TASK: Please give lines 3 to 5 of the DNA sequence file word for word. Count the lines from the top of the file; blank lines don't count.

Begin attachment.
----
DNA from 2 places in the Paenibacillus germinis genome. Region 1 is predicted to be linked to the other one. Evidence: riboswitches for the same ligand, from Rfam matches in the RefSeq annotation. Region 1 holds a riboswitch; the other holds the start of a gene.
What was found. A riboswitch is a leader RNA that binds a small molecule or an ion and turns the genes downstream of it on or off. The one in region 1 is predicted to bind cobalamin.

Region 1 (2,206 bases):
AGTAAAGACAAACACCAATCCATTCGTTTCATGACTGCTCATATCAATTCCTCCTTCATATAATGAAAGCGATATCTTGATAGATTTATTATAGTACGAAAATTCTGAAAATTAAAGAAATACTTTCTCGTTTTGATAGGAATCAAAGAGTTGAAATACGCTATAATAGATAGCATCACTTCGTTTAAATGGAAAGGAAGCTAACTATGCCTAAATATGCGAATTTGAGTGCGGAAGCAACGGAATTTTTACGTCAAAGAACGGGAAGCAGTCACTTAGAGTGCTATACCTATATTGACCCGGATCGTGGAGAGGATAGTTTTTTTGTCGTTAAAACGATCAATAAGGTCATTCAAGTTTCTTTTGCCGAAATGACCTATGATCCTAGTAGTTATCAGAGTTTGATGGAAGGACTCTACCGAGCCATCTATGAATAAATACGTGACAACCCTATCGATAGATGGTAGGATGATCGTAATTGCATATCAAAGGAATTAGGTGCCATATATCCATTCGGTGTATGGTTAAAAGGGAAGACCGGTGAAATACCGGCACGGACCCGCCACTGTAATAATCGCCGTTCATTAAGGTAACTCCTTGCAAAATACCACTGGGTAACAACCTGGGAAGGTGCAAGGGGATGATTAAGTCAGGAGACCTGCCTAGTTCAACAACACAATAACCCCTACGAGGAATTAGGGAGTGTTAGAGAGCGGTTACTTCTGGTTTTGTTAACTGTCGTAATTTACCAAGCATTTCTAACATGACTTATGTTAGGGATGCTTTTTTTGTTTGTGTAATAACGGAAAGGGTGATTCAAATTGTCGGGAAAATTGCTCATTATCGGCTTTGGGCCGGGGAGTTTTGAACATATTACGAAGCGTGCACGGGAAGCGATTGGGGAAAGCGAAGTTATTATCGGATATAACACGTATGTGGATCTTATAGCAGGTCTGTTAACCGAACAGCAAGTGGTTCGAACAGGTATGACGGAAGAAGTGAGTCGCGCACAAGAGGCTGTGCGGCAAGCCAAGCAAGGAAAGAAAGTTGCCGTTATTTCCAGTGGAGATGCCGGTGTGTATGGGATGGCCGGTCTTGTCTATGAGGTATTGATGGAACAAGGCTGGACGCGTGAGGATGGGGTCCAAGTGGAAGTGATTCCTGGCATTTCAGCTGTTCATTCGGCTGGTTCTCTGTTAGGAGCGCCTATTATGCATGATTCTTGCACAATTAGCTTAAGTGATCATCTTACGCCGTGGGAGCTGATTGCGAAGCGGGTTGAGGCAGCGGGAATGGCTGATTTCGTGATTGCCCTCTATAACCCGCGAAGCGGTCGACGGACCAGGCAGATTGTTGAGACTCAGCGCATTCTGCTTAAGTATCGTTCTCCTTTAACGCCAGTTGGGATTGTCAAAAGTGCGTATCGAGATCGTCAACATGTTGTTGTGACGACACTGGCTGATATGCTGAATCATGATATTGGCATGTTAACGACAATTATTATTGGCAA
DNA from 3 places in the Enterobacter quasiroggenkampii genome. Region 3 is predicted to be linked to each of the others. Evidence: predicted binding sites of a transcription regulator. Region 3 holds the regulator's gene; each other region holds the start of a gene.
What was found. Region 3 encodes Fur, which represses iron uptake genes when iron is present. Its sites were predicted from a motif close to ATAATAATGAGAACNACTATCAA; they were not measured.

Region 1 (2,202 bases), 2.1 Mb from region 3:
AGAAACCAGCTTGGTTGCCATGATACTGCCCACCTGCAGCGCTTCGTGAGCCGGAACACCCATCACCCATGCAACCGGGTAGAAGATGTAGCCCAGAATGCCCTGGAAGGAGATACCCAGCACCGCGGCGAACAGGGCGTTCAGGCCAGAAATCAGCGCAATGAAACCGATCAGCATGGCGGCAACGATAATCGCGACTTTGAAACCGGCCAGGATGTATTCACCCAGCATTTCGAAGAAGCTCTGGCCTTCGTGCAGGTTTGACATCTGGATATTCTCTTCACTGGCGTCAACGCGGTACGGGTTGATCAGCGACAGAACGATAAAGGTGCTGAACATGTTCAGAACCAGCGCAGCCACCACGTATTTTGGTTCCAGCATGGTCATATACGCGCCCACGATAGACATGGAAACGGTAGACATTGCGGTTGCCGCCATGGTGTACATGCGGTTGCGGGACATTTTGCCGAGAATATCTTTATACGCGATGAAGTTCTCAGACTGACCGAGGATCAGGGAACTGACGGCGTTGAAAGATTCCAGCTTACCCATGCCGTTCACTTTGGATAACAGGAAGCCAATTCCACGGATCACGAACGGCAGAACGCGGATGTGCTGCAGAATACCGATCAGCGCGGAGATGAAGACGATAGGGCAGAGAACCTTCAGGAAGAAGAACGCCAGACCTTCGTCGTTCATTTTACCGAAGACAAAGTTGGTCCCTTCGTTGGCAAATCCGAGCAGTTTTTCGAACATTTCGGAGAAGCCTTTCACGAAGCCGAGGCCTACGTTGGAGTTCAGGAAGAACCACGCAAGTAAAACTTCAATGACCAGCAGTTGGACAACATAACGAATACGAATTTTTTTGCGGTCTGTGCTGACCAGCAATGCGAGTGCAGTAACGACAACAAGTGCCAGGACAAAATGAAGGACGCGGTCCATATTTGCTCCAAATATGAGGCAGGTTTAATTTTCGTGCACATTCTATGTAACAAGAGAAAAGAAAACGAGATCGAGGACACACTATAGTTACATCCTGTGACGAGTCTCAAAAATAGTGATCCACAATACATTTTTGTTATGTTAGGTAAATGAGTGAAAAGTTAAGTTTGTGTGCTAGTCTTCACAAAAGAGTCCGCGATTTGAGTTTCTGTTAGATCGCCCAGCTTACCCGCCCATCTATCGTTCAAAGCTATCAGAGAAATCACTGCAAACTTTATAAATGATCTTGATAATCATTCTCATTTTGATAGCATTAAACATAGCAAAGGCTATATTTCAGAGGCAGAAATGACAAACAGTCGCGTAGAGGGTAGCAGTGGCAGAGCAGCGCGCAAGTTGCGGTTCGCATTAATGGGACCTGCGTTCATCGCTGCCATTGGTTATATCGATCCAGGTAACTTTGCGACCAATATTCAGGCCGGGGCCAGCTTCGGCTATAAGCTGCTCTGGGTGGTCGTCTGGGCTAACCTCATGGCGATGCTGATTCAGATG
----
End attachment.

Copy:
Region 1 (2,206 bases):
AGTAAAGACAAACACCAATCCATTCGTTTCATGACTGCTCATATCAATTCCTCCTTCATATAATGAAAGCGATATCTTGATAGATTTATTATAGTACGAAAATTCTGAAAATTAAAGAAATACTTTCTCGTTTTGATAGGAATCAAAGAGTTGAAATACGCTATAATAGATAGCATCACTTCGTTTAAATGGAAAGGAAGCTAACTATGCCTAAATATGCGAATTTGAGTGCGGAAGCAACGGAATTTTTACGTCAAAGAACGGGAAGCAGTCACTTAGAGTGCTATACCTATATTGACCCGGATCGTGGAGAGGATAGTTTTTTTGTCGTTAAAACGATCAATAAGGTCATTCAAGTTTCTTTTGCCGAAATGACCTATGATCCTAGTAGTTATCAGAGTTTGATGGAAGGACTCTACCGAGCCATCTATGAATAAATACGTGACAACCCTATCGATAGATGGTAGGATGATCGTAATTGCATATCAAAGGAATTAGGTGCCATATATCCATTCGGTGTATGGTTAAAAGGGAAGACCGGTGAAATACCGGCACGGACCCGCCACTGTAATAATCGCCGTTCATTAAGGTAACTCCTTGCAAAATACCACTGGGTAACAACCTGGGAAGGTGCAAGGGGATGATTAAGTCAGGAGACCTGCCTAGTTCAACAACACAATAACCCCTACGAGGAATTAGGGAGTGTTAGAGAGCGGTTACTTCTGGTTTTGTTAACTGTCGTAATTTACCAAGCATTTCTAACATGACTTATGTTAGGGATGCTTTTTTTGTTTGTGTAATAACGGAAAGGGTGATTCAAATTGTCGGGAAAATTGCTCATTATCGGCTTTGGGCCGGGGAGTTTTGAACATATTACGAAGCGTGCACGGGAAGCGATTGGGGAAAGCGAAGTTATTATCGGATATAACACGTATGTGGATCTTATAGCAGGTCTGTTAACCGAACAGCAAGTGGTTCGAACAGGTATGACGGAAGAAGTGAGTCGCGCACAAGAGGCTGTGCGGCAAGCCAAGCAAGGAAAGAAAGTTGCCGTTATTTCCAGTGGAGATGCCGGTGTGTATGGGATGGCCGGTCTTGTCTATGAGGTATTGATGGAACAAGGCTGGACGCGTGAGGATGGGGTCCAAGTGGAAGTGATTCCTGGCATTTCAGCTGTTCATTCGGCTGGTTCTCTGTTAGGAGCGCCTATTATGCATGATTCTTGCACAATTAGCTTAAGTGATCATCTTACGCCGTGGGAGCTGATTGCGAAGCGGGTTGAGGCAGCGGGAATGGCTGATTTCGTGATTGCCCTCTATAACCCGCGAAGCGGTCGACGGACCAGGCAGATTGTTGAGACTCAGCGCATTCTGCTTAAGTATCGTTCTCCTTTAACGCCAGTTGGGATTGTCAAAAGTGCGTATCGAGATCGTCAACATGTTGTTGTGACGACACTGGCTGATATGCTGAATCATGATATTGGCATGTTAACGACAATTATTATTGGCAA
DNA from 3 places in the Enterobacter quasiroggenkampii genome. Region 3 is predicted to be linked to each of the others. Evidence: predicted binding sites of a transcription regulator. Region 3 holds the regulator's gene; each other region holds the start of a gene.